The Petra Kvitová spark

2014-07-05 23:00

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Petra Kvitová produced a majestic performance to end Eugenie Bouchard’s hopes of becoming the first Canadian to win a grand slam title with a 6-3, 6-0 win in the Wimbledon women’s singles final in London today.

Much had been made of Bouchard’s raw power and determination to triumph in what she calls the “Temple of Tennis”, but the ­20-year-old was unable to cope with sixth seed Kvitová’s more varied attacking style.

“I had great tactics from my coach – he always knows how I need to play,” Kvitová told the crowd during the presentation ceremony after hoisting the Rosewater Dish for the second time in four years.

“After three years, to be back here with the trophy is so special.”

Bouchard was watched from the Royal Box by Princess Eugenie of York, who she was named after, but the occasion of playing in her first major final appeared to overwhelm the 13th seed.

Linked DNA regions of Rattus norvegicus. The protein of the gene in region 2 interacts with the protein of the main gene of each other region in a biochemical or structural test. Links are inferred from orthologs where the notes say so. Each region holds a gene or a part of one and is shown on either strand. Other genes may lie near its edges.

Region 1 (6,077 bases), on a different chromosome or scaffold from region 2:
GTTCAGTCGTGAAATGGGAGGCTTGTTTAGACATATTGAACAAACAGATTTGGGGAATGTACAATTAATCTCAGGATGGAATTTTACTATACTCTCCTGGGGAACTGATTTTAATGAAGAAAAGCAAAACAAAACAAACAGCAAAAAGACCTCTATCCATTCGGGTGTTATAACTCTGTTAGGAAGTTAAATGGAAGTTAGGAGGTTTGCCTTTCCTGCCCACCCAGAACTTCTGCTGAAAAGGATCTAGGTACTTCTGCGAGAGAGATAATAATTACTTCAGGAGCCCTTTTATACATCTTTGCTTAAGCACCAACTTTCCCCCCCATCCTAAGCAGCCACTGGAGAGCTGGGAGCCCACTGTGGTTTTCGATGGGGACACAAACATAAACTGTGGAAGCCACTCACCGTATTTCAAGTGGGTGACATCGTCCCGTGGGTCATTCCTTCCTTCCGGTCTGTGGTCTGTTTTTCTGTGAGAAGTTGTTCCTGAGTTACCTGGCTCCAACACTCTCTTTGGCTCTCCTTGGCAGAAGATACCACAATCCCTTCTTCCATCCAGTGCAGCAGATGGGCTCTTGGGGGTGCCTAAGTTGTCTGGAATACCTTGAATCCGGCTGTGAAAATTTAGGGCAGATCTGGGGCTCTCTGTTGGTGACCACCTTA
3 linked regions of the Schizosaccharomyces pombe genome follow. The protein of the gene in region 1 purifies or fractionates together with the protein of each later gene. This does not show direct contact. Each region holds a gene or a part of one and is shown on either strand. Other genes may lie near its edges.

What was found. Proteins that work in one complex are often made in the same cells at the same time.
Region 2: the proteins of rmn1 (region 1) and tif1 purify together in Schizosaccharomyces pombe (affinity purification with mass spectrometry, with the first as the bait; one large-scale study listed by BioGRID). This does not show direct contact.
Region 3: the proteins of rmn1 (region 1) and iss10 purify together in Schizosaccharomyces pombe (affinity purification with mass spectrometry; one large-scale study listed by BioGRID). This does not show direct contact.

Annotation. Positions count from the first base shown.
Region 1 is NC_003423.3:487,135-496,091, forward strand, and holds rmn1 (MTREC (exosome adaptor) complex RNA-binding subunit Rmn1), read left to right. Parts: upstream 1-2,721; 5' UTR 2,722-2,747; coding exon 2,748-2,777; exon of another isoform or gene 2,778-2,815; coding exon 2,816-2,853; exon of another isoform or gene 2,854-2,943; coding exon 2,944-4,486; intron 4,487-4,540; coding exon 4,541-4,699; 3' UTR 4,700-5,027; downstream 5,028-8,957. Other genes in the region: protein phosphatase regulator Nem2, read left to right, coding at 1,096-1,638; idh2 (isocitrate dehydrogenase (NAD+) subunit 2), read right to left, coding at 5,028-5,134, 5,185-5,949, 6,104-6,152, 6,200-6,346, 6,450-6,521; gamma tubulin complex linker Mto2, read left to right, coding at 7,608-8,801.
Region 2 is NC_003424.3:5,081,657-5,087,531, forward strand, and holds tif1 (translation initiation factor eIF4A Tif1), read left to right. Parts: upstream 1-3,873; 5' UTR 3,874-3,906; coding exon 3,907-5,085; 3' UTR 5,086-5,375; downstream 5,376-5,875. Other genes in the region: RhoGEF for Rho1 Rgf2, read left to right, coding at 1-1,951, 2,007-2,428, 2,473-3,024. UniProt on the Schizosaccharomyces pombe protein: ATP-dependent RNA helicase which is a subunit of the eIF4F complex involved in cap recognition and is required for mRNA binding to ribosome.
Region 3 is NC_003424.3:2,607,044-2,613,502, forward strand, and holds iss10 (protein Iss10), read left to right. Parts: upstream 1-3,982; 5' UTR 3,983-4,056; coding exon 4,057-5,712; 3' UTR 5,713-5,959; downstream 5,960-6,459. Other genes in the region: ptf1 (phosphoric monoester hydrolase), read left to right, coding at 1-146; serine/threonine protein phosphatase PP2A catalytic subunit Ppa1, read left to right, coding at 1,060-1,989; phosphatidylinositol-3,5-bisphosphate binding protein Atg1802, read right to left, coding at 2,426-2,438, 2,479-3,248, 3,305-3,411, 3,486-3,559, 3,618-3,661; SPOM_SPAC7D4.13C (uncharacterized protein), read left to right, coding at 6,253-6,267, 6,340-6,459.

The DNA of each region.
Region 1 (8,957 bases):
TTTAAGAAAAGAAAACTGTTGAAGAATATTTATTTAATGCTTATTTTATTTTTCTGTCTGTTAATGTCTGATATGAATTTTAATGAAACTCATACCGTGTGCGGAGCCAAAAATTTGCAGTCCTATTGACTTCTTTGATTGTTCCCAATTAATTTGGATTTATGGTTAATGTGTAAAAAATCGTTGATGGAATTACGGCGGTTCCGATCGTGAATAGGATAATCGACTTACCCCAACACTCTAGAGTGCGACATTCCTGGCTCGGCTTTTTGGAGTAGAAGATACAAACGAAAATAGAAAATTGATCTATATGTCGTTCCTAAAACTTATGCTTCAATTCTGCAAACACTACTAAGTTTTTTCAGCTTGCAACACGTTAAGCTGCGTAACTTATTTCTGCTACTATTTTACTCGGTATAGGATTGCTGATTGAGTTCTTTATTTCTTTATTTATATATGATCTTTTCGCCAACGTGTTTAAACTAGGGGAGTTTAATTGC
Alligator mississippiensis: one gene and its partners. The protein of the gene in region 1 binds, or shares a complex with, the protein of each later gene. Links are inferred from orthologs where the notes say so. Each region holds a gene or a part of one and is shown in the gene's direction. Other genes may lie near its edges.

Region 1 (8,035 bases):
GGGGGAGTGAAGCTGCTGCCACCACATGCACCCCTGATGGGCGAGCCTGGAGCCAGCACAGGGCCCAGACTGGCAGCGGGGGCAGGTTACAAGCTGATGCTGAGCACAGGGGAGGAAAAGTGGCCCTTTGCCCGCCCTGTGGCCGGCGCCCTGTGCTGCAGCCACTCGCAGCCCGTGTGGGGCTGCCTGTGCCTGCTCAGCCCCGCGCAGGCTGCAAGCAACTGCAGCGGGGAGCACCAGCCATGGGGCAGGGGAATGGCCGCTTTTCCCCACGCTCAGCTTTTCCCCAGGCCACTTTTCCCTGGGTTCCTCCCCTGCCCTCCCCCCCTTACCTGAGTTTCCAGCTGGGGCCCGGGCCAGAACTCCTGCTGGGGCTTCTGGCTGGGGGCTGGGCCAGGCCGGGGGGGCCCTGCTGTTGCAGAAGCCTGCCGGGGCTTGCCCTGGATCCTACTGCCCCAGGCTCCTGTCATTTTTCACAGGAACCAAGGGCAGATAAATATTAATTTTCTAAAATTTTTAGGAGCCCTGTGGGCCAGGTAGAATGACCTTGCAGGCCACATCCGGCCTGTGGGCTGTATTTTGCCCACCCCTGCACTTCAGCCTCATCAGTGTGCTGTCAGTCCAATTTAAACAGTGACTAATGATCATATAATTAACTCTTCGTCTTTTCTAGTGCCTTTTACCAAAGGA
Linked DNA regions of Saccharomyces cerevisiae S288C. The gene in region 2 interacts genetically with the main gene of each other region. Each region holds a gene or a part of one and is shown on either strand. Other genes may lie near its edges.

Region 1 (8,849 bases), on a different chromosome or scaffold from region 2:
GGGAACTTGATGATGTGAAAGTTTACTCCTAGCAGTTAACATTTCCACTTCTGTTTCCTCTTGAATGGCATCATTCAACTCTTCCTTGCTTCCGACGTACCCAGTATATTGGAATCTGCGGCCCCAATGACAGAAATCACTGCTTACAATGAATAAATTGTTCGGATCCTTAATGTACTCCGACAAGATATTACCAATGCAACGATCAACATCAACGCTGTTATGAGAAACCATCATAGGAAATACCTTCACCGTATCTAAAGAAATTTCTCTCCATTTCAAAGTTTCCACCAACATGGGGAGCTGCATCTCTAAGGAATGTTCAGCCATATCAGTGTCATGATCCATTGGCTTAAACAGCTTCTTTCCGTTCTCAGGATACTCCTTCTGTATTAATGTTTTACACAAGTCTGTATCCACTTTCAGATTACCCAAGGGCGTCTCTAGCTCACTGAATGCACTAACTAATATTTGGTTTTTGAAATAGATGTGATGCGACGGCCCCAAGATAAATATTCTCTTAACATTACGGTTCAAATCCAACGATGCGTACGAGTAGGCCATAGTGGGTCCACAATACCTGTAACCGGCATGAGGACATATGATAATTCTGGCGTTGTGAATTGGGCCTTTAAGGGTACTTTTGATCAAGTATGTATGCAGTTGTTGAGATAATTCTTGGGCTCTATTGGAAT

Kvitová hit rip-roaring winners left, right and centre to win the most one-sided final since Steffi Graf dropped only three games against Monica Seles in 1992.

Bouchard dropped serve in the fourth game after Kvitová hit a scoring cross-court winner to end an entertaining rally that had sent both players scampering around the court. Kvitová’s only blip during the 55-minute demolition job was when she first attempted to serve out the set at 5-2. She dropped her serve, but then broke her rival in the next game with return.

The crowd tried to lift Bouchard’s sagging spirits with cries of “Come on Genie”, but left-hander Kvitová simply went into overdrive in the second, winning it in 22 blistering minutes, and ended her victim’s ordeal with a sizzling backhand cross-court winner.

“It was just amazing. You always dream as a player to play your best tennis on the biggest stage, and that was a thing of beauty,” summed up former Wimbledon champion Lindsay Davenport.

“You can’t even blame Bouchard because she didn’t play badly, but she just didn’t get the chance to play because Kvitová didn’t allow her to. I don’t think anyone would have been able to play her today.”

It was the quickest final since Martina Navratilova took 54 minutes to wallop American Andrea Jaeger 6-0 6-3 in 1983.

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